#7
In a recent post on Welding Inspection, Tom Goetzinger replied with the following:

Originally posted by Tom Goetzinger:
Welding is normally defined as a "special process", in that it is only through destructive testing that the quality (strength) of the weld can be determined. For that reason,I would caution use regarding inspection criteria, unless it is the cosmetic aspects that you are concerned with.
I would suggest relying on the skill of your operators as opposed to inspection. We covered special processes in our procedures, indicating that those functions could only be performed by certified operators or operators in-training. Those in-training work under the direction of those certified and are allowed to perform those type of operations at which they have become proficient.
My question is this: Is there such a thing as a "Special Process" in the 2000 revision, or is this a term devised by an individual company? I can find no reference to this concept in the Standard.

In my industry (building design), the outcome of the design process likewise cannot be tested through traditional 'inspection' regimes (short of trying to knock down new buildings), but must rely on the skill of the designers. What implications does this have for compliance? How can we prove we've followed the relevant building standards short of documenting everything with checklists? Or can we rely on the fact that our designers are highly qualified, highly competant professionals?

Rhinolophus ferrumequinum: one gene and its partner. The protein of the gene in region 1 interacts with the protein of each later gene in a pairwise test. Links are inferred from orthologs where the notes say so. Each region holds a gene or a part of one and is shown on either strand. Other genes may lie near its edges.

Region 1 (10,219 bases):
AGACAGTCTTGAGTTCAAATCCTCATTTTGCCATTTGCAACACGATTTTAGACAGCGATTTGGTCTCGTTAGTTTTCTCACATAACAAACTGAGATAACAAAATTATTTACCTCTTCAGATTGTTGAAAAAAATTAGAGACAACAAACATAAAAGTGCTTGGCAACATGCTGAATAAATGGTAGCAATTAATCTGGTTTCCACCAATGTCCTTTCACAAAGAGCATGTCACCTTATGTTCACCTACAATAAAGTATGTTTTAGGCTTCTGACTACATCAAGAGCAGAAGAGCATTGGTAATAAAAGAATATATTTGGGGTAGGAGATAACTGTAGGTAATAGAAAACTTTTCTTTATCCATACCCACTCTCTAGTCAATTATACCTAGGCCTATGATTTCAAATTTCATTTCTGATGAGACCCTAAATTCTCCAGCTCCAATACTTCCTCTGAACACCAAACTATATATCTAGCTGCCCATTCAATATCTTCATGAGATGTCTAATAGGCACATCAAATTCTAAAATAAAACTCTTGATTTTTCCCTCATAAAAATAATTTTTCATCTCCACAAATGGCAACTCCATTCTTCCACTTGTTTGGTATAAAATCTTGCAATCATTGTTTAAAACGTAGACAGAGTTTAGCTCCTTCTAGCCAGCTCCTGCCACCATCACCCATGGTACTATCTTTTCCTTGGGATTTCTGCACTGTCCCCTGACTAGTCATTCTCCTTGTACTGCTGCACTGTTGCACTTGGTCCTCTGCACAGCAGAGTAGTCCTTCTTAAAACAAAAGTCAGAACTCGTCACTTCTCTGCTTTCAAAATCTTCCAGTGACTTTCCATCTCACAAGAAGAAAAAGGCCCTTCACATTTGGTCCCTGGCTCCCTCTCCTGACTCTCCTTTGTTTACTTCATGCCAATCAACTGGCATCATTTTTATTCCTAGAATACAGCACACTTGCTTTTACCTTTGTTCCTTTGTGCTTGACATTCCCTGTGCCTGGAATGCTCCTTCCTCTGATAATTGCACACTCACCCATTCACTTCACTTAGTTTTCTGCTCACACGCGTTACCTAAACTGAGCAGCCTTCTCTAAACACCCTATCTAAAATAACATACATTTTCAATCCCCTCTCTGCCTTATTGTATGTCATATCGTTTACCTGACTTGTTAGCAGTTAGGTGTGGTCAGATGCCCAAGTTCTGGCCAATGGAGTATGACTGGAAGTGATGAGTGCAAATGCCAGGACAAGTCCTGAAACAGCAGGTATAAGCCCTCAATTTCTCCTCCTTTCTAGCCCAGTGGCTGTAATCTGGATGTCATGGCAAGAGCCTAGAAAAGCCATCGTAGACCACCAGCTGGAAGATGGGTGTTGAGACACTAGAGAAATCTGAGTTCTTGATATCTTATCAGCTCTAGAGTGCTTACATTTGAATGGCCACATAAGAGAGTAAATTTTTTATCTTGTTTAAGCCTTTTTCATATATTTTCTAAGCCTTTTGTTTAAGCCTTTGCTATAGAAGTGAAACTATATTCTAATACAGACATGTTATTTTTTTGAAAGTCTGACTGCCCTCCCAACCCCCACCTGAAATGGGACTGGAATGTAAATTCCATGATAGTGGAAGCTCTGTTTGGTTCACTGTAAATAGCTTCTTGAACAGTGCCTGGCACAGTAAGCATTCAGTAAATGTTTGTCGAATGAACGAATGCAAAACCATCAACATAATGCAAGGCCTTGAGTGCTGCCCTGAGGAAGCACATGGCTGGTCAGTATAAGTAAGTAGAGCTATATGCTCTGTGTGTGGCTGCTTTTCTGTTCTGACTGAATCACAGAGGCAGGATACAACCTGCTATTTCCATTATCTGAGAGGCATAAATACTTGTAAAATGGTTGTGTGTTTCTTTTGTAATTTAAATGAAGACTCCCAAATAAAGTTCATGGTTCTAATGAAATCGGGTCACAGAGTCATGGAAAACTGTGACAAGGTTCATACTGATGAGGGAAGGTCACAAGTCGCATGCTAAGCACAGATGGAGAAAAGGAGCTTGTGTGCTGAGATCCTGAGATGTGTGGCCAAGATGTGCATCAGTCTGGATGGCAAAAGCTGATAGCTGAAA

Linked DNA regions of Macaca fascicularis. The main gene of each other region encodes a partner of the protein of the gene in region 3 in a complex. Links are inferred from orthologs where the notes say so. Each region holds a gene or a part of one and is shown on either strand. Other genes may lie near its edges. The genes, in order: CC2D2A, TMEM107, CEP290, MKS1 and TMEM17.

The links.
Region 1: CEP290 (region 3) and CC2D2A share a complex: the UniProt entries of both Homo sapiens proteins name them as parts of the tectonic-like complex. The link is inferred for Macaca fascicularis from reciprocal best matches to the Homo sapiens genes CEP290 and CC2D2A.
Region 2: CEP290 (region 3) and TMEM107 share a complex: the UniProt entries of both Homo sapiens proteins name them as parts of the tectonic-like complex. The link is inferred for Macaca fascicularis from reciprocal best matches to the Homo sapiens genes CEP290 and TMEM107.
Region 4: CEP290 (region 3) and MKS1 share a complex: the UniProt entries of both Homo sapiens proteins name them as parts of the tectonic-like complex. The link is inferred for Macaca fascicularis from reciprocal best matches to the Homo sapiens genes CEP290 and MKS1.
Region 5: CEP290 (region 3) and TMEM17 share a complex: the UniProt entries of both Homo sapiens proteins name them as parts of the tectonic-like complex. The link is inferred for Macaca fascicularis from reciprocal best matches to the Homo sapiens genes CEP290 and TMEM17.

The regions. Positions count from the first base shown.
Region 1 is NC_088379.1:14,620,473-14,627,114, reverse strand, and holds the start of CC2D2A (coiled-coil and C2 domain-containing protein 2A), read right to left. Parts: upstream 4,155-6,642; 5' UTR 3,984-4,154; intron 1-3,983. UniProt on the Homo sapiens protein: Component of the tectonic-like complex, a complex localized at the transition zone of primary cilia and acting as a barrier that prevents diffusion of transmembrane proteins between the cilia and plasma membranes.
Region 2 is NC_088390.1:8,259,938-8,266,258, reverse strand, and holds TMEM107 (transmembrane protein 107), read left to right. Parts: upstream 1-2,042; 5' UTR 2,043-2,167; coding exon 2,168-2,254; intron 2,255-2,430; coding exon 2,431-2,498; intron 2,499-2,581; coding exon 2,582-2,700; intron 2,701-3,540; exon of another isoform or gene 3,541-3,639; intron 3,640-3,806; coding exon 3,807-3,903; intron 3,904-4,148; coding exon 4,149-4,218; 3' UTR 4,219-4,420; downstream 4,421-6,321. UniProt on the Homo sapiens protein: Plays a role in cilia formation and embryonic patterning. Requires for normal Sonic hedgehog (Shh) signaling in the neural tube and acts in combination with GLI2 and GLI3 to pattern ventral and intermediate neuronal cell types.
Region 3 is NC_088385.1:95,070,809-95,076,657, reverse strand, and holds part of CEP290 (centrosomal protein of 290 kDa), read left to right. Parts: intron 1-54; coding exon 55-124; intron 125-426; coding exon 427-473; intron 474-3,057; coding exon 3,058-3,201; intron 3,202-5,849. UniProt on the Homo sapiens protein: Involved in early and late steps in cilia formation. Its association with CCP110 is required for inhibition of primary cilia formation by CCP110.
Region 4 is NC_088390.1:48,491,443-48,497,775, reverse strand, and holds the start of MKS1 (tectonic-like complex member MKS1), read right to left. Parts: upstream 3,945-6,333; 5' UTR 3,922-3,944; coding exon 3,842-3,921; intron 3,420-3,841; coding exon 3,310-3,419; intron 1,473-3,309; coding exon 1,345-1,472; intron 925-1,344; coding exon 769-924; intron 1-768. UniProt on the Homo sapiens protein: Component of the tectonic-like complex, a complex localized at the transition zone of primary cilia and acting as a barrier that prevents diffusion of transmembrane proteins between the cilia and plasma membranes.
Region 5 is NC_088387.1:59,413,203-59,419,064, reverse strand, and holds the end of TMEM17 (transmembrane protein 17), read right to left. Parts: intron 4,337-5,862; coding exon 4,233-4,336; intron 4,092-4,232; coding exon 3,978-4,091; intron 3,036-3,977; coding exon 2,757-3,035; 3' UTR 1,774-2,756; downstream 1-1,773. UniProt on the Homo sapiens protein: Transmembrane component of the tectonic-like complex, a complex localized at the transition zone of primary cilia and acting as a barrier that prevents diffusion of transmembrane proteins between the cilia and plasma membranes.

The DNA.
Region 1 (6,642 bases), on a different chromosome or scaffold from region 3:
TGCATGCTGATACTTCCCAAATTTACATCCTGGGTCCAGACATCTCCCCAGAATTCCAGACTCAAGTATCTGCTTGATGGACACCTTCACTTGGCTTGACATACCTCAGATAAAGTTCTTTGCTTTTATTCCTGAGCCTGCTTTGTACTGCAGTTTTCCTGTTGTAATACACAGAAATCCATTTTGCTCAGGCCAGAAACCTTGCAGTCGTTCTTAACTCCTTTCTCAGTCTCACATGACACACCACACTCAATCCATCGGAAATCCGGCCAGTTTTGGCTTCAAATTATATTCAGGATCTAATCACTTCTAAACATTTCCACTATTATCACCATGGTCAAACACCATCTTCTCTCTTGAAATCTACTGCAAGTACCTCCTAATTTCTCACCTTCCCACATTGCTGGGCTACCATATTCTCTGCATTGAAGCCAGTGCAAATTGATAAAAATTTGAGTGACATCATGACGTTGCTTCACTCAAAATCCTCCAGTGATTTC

...Or am I just confusing the issues (probable, given the day I'm having!)?

In fact, I think I'll go and have a lie down...
 
T

Tom Goetzinger

#8
Jase,
This is something our registrar asked us to address. He referenced it to 4.9.g. My impression was that the term "special processes" was quite commonly used to refer to processes which cannot be validated except by destructive testing, but maybe that is a United States thing. You are right that specific term are is not specifically used in the standard.

------------------
Tom Goetzinger
 
A

Alan Cotterell

#10
The normal practice in Australia, for assuring the quality of a weld is to have a 'weld procedure'. Once this has been established test plates are welded and a 'macro' and a 'tensile' test is performed on pieces cut fron the plates. The plates must be of the same material to be used on the job.
A caution - in the early 1960's Melbourne's King Street Bridge cracked and serious damage resulted. The failure was due to heat treated plate (quench and tempered)being used with no change to the weld procedure - low hydrogen electrodes should have been used with pre and post heating.
I believe an engineer committed suicide over this accident, as the production people refused to listen to his advice prior to the incident.
The visual inspection you quoted in the original message will not assure that MIG (metal inert gas) welds are sound. MIG welds are notorious for looking good and having 'lack of fusion'.
Australian Standard 1445.1 is I believe, the standard which relates to welding for structural purposes in Australia. Try www.standards.com.au if you wish to find it. However I am sure the US has good standards in this area.